Georgia’s cuisine is a delightful melting pot of flavors, thanks to its position at the crossroads of Europe and Asia. This guide will provide you with key insights to fully appreciate Georgian gastronomy.
1. Indulge in Khachapuri
No Georgian feast is complete without ‘Khachapuri,’ a warm, cheesy bread dish often referred to as Georgian pizza. There are different regional varieties, but ‘Adjarian Khachapuri,’ with an egg on top, is particularly popular.
2. Sample Georgian Dumplings
‘Khinkali,’ Georgian dumplings filled with meat, herbs, and broth, are a must-try. Remember to eat them with your hands – locals even have a special technique to avoid spilling the broth.
3. Savor Grilled Meats
‘Kebabs’ and ‘Mtsvadi’ (Georgian Shashlik) are common grilled meat dishes. Often marinated in wine and spices, these meats are usually served with a plum sauce known as ‘Tkemali.’
4. Dive into Vegetarian Delights
Georgian cuisine offers an abundance of vegetarian dishes. ‘Badrijani Nigvzit’ (eggplant rolls with walnut filling), ‘Lobio’ (bean stew), and ‘Pkhali’ (vegetable pâté) are flavorful and satisfying.
5. Relish Unique Cheeses
Georgia has a rich cheese-making tradition. ‘Sulguni,’ a pickled cheese, and ‘Guda,’ a sheep cheese aged in a sheepskin sack, are among the unique cheeses you should sample.
6. Experience the Supra
A ‘Supra’ is a traditional Georgian feast led by a ‘Tamada,’ or toastmaster. This is not just a meal but a cultural experience involving food, wine, toasts, and often, singing.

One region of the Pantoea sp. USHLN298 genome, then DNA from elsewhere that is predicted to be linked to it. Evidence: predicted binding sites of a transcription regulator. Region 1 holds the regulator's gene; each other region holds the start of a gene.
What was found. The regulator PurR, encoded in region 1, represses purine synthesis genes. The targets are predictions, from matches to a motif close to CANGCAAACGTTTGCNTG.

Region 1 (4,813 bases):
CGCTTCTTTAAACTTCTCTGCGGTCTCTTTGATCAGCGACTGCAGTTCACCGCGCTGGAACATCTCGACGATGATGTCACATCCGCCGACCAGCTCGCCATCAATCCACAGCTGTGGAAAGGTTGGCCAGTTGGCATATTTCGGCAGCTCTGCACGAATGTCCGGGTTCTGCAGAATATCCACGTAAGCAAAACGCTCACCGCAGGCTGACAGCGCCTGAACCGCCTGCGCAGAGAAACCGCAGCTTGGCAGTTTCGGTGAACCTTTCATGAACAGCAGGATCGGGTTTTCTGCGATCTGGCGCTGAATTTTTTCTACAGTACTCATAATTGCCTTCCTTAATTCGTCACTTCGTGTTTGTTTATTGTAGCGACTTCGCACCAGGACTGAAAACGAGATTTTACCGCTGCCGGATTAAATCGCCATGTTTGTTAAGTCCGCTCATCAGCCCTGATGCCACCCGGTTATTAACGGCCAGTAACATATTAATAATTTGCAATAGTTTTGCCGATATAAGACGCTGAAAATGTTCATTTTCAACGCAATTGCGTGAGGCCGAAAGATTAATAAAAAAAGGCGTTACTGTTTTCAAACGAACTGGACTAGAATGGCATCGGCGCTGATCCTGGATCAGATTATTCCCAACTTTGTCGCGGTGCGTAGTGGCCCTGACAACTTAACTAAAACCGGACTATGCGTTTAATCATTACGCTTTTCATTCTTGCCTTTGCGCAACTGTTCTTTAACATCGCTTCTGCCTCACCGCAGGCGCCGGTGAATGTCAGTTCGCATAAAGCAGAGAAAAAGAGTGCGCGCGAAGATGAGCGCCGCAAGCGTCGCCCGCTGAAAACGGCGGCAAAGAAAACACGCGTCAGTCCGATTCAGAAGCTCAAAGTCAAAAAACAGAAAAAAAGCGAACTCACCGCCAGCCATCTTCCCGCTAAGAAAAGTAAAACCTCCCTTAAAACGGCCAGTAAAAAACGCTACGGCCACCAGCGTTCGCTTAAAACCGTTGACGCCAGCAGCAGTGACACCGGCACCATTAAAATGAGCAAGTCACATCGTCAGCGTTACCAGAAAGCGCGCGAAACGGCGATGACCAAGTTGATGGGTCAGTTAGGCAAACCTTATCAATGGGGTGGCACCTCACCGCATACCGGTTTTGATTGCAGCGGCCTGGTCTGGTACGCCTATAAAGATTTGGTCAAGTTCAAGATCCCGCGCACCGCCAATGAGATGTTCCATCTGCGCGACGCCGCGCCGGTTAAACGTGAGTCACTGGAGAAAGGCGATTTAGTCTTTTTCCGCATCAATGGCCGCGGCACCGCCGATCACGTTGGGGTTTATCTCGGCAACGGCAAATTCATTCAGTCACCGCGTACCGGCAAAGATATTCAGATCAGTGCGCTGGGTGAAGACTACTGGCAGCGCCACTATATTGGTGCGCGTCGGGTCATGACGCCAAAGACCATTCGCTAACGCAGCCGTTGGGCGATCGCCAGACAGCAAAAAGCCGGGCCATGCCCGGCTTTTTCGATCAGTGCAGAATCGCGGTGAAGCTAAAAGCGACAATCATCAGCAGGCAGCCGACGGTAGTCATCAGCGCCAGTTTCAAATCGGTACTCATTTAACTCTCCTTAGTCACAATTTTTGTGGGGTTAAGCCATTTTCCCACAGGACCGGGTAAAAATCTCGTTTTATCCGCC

7. Enjoy Georgian Wine
Georgia is believed to be the birthplace of wine, with a wine-making tradition dating back 8,000 years. Be sure to try ‘Saperavi,’ a deep red wine, or ‘Rkatsiteli,’ a crisp white.
8. Explore Local Markets
Local markets, such as the ‘Dezerter Bazaar’ in Tbilisi, provide an authentic taste of Georgia, with an array of fresh produce, spices, cheese, and more.
9. Learn Georgian Food Etiquette
When eating ‘Khinkali,’ remember to hold it by the twisted knob, take a small bite, and suck out the broth before consuming the rest. However, the knob, or ‘kudi,’ is typically left uneaten.
10. Engage with Locals
Georgians are known for their hospitality. Engage in conversations, accept invitations, and you might find yourself being treated to a home-cooked meal or a secret family recipe.
Georgia’s culinary landscape is a vibrant blend of robust flavors, traditional techniques, and heartfelt hospitality. From ‘Khachapuri’ to ‘Khinkali,’ ‘Supra’ feasts to ancient wine traditions, the Georgian food experience promises to be unforgettable. Get ready to savor the feast, ‘Gmadlobt’ (Bon Appétit)!